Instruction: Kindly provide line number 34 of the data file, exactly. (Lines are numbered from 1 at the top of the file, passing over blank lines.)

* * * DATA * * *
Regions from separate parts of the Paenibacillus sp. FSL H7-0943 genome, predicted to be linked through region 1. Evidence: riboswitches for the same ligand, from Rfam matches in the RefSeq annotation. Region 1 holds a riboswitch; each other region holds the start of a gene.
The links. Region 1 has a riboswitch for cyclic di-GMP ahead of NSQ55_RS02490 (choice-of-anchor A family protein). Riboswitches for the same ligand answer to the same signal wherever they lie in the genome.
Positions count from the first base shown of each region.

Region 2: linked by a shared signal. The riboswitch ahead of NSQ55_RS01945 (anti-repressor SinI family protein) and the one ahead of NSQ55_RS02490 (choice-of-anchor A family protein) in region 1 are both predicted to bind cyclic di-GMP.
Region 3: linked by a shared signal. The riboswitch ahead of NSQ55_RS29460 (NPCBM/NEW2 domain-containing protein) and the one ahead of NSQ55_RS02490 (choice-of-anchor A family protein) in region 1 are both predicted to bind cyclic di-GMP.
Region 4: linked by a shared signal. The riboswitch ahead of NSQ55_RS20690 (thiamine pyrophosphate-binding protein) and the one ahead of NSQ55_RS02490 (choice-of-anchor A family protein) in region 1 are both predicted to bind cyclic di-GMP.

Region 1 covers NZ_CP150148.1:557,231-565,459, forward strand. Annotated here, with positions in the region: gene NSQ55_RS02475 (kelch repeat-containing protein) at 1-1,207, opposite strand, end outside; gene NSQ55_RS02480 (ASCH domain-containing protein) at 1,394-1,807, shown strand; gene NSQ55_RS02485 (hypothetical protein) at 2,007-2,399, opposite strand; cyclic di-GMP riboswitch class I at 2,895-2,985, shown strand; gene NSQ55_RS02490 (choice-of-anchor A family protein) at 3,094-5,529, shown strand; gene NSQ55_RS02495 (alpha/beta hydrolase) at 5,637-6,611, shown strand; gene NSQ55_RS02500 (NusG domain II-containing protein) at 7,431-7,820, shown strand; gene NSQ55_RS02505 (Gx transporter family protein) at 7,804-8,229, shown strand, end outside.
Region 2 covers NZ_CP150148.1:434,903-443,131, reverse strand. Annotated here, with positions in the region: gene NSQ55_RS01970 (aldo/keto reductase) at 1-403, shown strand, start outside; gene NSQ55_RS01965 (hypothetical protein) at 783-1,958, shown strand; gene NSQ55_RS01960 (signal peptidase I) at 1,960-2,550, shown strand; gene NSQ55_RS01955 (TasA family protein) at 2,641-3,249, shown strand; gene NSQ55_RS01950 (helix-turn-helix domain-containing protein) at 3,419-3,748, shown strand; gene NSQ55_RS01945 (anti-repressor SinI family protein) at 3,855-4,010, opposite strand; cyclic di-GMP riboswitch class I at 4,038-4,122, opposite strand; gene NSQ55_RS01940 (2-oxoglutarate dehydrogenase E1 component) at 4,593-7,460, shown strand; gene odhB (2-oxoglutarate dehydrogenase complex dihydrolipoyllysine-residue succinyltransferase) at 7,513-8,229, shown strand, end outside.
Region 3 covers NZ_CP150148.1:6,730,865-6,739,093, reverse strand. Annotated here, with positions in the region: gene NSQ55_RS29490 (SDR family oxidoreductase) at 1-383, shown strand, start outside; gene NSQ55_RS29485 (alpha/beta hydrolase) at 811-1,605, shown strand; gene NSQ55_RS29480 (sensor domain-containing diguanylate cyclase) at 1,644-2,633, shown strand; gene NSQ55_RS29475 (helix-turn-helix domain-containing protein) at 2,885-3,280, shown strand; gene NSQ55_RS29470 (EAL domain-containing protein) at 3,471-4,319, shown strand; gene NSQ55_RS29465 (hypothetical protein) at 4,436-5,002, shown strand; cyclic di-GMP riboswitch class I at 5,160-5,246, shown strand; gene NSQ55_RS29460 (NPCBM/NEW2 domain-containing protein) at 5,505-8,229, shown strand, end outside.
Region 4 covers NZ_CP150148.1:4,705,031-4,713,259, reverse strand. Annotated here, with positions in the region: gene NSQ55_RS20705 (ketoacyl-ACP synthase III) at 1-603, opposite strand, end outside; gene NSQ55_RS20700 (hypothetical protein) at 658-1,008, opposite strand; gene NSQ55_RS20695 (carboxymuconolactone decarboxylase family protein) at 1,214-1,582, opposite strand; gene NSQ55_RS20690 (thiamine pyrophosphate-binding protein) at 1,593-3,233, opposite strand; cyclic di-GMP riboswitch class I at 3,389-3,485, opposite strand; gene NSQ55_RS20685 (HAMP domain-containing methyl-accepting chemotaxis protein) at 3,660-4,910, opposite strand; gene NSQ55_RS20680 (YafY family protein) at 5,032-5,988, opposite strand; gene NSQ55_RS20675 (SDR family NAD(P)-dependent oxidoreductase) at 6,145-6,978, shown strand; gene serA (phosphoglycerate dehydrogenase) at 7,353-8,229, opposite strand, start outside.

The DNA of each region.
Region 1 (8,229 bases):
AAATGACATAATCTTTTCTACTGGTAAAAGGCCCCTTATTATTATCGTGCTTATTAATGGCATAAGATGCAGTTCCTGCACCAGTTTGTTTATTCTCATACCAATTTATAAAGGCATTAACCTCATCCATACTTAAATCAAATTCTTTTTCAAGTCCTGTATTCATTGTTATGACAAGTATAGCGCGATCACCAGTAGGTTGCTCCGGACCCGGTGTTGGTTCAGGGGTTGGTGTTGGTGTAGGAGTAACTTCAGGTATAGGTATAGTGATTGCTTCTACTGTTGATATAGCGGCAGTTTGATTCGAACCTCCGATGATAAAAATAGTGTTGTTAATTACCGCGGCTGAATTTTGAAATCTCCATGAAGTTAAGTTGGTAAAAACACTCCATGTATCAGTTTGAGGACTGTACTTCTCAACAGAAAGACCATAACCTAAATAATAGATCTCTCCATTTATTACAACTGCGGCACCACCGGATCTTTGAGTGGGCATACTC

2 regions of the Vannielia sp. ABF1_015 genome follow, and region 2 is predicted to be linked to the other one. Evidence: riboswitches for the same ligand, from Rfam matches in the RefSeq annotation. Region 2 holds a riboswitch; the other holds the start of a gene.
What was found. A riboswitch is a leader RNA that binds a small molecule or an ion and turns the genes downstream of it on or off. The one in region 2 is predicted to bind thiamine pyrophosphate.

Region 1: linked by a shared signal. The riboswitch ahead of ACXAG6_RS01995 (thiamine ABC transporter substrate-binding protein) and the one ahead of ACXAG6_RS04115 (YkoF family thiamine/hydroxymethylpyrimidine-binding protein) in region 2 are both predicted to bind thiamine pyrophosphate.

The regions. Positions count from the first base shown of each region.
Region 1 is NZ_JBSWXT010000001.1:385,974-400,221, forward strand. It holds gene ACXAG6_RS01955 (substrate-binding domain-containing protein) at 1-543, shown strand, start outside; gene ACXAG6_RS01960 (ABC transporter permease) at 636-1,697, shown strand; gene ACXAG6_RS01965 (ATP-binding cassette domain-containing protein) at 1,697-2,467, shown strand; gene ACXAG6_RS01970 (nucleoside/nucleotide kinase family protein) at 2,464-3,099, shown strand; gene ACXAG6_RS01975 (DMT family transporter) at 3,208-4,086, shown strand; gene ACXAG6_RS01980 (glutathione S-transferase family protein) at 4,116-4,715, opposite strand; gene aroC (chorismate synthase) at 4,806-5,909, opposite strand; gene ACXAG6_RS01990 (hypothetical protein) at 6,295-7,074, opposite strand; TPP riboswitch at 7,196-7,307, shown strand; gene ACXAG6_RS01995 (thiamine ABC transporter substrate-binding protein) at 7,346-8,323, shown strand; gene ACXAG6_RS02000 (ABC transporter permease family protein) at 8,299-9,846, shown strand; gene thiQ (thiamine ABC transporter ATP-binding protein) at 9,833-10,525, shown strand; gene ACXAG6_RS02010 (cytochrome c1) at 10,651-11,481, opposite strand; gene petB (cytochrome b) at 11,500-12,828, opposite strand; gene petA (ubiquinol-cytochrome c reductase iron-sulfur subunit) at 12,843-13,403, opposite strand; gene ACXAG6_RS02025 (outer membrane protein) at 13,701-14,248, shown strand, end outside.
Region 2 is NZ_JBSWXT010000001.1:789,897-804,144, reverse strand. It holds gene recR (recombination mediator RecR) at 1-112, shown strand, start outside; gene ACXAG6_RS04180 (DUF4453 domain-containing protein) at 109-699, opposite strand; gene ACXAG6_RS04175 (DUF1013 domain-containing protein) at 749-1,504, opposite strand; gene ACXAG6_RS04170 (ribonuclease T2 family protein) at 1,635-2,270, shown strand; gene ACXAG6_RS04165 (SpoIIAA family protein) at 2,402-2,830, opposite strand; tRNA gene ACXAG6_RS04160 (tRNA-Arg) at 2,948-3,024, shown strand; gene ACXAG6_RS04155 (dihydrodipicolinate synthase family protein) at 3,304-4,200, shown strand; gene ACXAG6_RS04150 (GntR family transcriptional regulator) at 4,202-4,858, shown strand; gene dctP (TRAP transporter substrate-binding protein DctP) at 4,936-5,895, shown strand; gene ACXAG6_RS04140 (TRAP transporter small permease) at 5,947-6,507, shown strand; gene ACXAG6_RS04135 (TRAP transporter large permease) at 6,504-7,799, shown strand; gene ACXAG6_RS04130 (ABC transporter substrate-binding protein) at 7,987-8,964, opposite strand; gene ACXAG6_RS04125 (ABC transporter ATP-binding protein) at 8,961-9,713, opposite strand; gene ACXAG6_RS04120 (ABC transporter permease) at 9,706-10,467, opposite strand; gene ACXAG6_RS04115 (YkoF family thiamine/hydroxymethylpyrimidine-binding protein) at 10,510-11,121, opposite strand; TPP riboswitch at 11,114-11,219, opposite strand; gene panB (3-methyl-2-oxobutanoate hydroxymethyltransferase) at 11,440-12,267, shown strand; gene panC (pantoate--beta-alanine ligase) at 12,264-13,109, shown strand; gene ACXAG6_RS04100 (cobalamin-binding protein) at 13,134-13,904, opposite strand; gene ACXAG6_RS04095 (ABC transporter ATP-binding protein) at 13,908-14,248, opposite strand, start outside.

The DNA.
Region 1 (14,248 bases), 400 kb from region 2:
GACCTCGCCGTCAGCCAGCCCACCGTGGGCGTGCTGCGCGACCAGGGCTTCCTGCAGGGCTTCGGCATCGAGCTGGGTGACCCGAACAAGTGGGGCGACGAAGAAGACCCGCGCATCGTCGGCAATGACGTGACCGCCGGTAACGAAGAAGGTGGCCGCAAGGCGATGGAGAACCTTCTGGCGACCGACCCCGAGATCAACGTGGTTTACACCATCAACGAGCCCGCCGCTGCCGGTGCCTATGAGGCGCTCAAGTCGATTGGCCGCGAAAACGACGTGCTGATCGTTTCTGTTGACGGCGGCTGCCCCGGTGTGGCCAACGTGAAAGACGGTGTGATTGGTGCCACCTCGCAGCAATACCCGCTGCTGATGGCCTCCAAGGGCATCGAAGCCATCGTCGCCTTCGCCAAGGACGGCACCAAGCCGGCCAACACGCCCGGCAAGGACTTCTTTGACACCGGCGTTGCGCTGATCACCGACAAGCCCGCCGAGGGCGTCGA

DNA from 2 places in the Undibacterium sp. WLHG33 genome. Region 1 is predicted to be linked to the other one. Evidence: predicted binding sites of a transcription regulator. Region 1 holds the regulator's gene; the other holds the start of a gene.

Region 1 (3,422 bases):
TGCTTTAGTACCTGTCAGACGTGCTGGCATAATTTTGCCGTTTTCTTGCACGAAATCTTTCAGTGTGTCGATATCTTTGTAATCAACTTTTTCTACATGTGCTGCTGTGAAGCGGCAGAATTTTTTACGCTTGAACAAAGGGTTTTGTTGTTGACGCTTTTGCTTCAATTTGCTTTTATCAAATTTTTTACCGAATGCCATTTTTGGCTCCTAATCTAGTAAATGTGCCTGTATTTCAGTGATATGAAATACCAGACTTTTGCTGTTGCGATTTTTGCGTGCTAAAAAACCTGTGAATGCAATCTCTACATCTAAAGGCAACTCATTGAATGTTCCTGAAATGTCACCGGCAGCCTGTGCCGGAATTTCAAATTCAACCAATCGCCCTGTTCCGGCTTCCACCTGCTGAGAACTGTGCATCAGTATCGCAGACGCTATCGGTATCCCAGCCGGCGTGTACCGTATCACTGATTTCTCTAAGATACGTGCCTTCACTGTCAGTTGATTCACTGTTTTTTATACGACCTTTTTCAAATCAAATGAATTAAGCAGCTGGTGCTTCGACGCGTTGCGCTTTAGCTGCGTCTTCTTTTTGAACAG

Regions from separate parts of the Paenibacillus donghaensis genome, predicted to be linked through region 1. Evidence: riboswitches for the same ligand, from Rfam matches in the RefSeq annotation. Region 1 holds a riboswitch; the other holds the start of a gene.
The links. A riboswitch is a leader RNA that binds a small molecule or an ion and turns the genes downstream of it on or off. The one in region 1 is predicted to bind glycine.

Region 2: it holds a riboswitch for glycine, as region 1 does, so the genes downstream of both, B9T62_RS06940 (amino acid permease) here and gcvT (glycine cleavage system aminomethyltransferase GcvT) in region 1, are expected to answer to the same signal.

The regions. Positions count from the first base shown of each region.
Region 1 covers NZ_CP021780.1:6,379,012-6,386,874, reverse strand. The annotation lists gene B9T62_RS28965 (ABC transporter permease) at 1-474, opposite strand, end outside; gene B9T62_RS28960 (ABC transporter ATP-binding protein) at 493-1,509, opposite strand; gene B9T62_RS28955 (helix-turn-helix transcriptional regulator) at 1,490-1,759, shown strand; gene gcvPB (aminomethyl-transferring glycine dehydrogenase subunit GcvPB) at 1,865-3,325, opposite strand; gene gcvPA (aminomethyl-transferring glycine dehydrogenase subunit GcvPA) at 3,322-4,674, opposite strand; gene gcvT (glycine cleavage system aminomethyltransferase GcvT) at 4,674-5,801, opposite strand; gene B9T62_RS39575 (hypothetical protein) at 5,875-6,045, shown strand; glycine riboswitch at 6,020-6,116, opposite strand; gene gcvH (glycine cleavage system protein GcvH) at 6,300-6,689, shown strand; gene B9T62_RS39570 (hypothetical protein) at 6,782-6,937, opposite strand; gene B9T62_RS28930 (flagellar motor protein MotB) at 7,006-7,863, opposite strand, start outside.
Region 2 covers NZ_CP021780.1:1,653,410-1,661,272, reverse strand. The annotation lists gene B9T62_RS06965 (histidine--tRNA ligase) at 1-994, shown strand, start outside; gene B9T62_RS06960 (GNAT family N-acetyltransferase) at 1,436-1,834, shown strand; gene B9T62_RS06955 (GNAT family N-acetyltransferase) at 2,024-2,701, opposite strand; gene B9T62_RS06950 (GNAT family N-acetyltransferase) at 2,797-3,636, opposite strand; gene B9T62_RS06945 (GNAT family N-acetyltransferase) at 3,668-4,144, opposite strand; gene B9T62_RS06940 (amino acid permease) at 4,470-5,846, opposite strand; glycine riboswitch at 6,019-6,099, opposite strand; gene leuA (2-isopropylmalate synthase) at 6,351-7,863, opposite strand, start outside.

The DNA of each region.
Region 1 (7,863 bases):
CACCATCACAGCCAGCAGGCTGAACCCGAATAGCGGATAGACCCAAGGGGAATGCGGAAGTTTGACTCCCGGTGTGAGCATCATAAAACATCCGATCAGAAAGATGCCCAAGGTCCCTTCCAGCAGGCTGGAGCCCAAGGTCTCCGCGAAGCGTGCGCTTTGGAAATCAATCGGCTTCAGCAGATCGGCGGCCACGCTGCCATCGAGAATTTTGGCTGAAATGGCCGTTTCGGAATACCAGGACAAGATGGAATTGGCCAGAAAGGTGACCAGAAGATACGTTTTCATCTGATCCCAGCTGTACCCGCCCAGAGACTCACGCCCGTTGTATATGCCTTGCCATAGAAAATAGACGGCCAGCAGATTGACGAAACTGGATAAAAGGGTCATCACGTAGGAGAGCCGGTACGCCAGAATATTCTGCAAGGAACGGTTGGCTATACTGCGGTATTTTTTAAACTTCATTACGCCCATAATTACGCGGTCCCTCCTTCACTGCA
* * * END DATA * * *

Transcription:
CACCATCACAGCCAGCAGGCTGAACCCGAATAGCGGATAGACCCAAGGGGAATGCGGAAGTTTGACTCCCGGTGTGAGCATCATAAAACATCCGATCAGAAAGATGCCCAAGGTCCCTTCCAGCAGGCTGGAGCCCAAGGTCTCCGCGAAGCGTGCGCTTTGGAAATCAATCGGCTTCAGCAGATCGGCGGCCACGCTGCCATCGAGAATTTTGGCTGAAATGGCCGTTTCGGAATACCAGGACAAGATGGAATTGGCCAGAAAGGTGACCAGAAGATACGTTTTCATCTGATCCCAGCTGTACCCGCCCAGAGACTCACGCCCGTTGTATATGCCTTGCCATAGAAAATAGACGGCCAGCAGATTGACGAAACTGGATAAAAGGGTCATCACGTAGGAGAGCCGGTACGCCAGAATATTCTGCAAGGAACGGTTGGCTATACTGCGGTATTTTTTAAACTTCATTACGCCCATAATTACGCGGTCCCTCCTTCACTGCA